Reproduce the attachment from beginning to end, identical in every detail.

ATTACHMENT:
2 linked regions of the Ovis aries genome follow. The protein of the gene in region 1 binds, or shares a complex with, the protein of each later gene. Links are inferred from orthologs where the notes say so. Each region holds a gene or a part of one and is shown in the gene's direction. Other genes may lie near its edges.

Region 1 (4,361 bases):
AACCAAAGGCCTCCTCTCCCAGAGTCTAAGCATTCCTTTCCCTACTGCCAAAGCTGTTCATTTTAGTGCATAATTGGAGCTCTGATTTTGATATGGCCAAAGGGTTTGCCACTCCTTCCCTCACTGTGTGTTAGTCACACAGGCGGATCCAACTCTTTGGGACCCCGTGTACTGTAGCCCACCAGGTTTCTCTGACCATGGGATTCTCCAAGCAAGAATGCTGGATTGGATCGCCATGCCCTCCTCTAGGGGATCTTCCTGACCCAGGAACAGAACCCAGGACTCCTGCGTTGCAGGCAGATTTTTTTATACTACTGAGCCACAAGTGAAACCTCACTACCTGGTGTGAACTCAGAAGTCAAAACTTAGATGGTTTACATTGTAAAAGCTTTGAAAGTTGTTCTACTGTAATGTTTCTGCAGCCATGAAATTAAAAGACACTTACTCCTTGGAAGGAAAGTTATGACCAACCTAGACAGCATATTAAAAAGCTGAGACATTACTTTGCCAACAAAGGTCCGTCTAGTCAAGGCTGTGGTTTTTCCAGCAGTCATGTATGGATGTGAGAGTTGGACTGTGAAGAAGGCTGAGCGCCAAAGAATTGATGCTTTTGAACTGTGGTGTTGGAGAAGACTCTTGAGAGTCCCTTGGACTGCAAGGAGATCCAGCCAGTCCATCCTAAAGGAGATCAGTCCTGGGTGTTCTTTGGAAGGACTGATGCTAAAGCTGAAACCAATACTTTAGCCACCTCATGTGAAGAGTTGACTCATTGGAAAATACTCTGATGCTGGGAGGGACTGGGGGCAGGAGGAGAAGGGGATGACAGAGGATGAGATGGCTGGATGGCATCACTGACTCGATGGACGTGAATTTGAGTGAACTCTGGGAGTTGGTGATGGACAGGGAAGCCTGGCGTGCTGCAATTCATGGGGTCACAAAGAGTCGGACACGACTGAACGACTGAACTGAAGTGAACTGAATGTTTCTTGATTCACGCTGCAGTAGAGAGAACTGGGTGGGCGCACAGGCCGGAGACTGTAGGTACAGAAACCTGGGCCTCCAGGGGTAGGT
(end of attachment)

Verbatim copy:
2 linked regions of the Ovis aries genome follow. The protein of the gene in region 1 binds, or shares a complex with, the protein of each later gene. Links are inferred from orthologs where the notes say so. Each region holds a gene or a part of one and is shown in the gene's direction. Other genes may lie near its edges.

Region 1 (4,361 bases):
AACCAAAGGCCTCCTCTCCCAGAGTCTAAGCATTCCTTTCCCTACTGCCAAAGCTGTTCATTTTAGTGCATAATTGGAGCTCTGATTTTGATATGGCCAAAGGGTTTGCCACTCCTTCCCTCACTGTGTGTTAGTCACACAGGCGGATCCAACTCTTTGGGACCCCGTGTACTGTAGCCCACCAGGTTTCTCTGACCATGGGATTCTCCAAGCAAGAATGCTGGATTGGATCGCCATGCCCTCCTCTAGGGGATCTTCCTGACCCAGGAACAGAACCCAGGACTCCTGCGTTGCAGGCAGATTTTTTTATACTACTGAGCCACAAGTGAAACCTCACTACCTGGTGTGAACTCAGAAGTCAAAACTTAGATGGTTTACATTGTAAAAGCTTTGAAAGTTGTTCTACTGTAATGTTTCTGCAGCCATGAAATTAAAAGACACTTACTCCTTGGAAGGAAAGTTATGACCAACCTAGACAGCATATTAAAAAGCTGAGACATTACTTTGCCAACAAAGGTCCGTCTAGTCAAGGCTGTGGTTTTTCCAGCAGTCATGTATGGATGTGAGAGTTGGACTGTGAAGAAGGCTGAGCGCCAAAGAATTGATGCTTTTGAACTGTGGTGTTGGAGAAGACTCTTGAGAGTCCCTTGGACTGCAAGGAGATCCAGCCAGTCCATCCTAAAGGAGATCAGTCCTGGGTGTTCTTTGGAAGGACTGATGCTAAAGCTGAAACCAATACTTTAGCCACCTCATGTGAAGAGTTGACTCATTGGAAAATACTCTGATGCTGGGAGGGACTGGGGGCAGGAGGAGAAGGGGATGACAGAGGATGAGATGGCTGGATGGCATCACTGACTCGATGGACGTGAATTTGAGTGAACTCTGGGAGTTGGTGATGGACAGGGAAGCCTGGCGTGCTGCAATTCATGGGGTCACAAAGAGTCGGACACGACTGAACGACTGAACTGAAGTGAACTGAATGTTTCTTGATTCACGCTGCAGTAGAGAGAACTGGGTGGGCGCACAGGCCGGAGACTGTAGGTACAGAAACCTGGGCCTCCAGGGGTAGGT